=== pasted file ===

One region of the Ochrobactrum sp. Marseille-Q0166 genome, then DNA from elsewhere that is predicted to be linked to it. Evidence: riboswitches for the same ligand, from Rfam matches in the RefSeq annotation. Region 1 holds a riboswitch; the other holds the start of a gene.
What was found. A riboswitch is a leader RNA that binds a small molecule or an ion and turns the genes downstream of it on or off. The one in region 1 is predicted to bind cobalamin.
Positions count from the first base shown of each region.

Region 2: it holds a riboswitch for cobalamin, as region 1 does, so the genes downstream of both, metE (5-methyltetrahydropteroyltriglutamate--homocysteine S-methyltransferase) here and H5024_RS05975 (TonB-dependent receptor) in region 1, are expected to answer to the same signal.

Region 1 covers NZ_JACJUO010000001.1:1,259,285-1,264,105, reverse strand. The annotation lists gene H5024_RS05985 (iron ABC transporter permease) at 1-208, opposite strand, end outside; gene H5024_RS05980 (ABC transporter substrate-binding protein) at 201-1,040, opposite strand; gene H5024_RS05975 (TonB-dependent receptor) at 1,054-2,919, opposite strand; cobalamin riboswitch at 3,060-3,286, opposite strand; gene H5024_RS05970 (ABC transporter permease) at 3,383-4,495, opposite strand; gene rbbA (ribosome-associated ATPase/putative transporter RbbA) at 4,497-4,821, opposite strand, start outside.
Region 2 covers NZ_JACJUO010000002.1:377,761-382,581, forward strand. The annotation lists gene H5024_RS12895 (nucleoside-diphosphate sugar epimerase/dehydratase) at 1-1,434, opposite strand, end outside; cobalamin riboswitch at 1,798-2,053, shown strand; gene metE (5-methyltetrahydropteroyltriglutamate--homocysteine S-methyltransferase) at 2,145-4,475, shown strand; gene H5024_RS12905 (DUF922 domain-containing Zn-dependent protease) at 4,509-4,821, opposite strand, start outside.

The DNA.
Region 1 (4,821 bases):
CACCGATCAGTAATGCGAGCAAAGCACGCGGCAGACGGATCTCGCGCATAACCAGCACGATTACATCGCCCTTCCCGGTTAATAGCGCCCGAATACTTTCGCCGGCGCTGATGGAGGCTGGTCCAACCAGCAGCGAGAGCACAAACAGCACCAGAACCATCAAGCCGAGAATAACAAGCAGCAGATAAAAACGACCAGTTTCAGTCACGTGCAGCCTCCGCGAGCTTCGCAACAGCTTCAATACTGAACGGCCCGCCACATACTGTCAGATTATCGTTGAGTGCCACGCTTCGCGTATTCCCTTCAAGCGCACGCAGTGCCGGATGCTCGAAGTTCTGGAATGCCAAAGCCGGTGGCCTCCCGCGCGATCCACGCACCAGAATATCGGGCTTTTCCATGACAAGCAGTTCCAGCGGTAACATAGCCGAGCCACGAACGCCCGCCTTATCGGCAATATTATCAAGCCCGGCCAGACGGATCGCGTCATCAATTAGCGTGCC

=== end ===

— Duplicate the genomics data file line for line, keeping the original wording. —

One region of the Ochrobactrum sp. Marseille-Q0166 genome, then DNA from elsewhere that is predicted to be linked to it. Evidence: riboswitches for the same ligand, from Rfam matches in the RefSeq annotation. Region 1 holds a riboswitch; the other holds the start of a gene.
What was found. A riboswitch is a leader RNA that binds a small molecule or an ion and turns the genes downstream of it on or off. The one in region 1 is predicted to bind cobalamin.
Positions count from the first base shown of each region.

Region 2: it holds a riboswitch for cobalamin, as region 1 does, so the genes downstream of both, metE (5-methyltetrahydropteroyltriglutamate--homocysteine S-methyltransferase) here and H5024_RS05975 (TonB-dependent receptor) in region 1, are expected to answer to the same signal.

Region 1 covers NZ_JACJUO010000001.1:1,259,285-1,264,105, reverse strand. The annotation lists gene H5024_RS05985 (iron ABC transporter permease) at 1-208, opposite strand, end outside; gene H5024_RS05980 (ABC transporter substrate-binding protein) at 201-1,040, opposite strand; gene H5024_RS05975 (TonB-dependent receptor) at 1,054-2,919, opposite strand; cobalamin riboswitch at 3,060-3,286, opposite strand; gene H5024_RS05970 (ABC transporter permease) at 3,383-4,495, opposite strand; gene rbbA (ribosome-associated ATPase/putative transporter RbbA) at 4,497-4,821, opposite strand, start outside.
Region 2 covers NZ_JACJUO010000002.1:377,761-382,581, forward strand. The annotation lists gene H5024_RS12895 (nucleoside-diphosphate sugar epimerase/dehydratase) at 1-1,434, opposite strand, end outside; cobalamin riboswitch at 1,798-2,053, shown strand; gene metE (5-methyltetrahydropteroyltriglutamate--homocysteine S-methyltransferase) at 2,145-4,475, shown strand; gene H5024_RS12905 (DUF922 domain-containing Zn-dependent protease) at 4,509-4,821, opposite strand, start outside.

The DNA.
Region 1 (4,821 bases):
CACCGATCAGTAATGCGAGCAAAGCACGCGGCAGACGGATCTCGCGCATAACCAGCACGATTACATCGCCCTTCCCGGTTAATAGCGCCCGAATACTTTCGCCGGCGCTGATGGAGGCTGGTCCAACCAGCAGCGAGAGCACAAACAGCACCAGAACCATCAAGCCGAGAATAACAAGCAGCAGATAAAAACGACCAGTTTCAGTCACGTGCAGCCTCCGCGAGCTTCGCAACAGCTTCAATACTGAACGGCCCGCCACATACTGTCAGATTATCGTTGAGTGCCACGCTTCGCGTATTCCCTTCAAGCGCACGCAGTGCCGGATGCTCGAAGTTCTGGAATGCCAAAGCCGGTGGCCTCCCGCGCGATCCACGCACCAGAATATCGGGCTTTTCCATGACAAGCAGTTCCAGCGGTAACATAGCCGAGCCACGAACGCCCGCCTTATCGGCAATATTATCAAGCCCGGCCAGACGGATCGCGTCATCAATTAGCGTGCC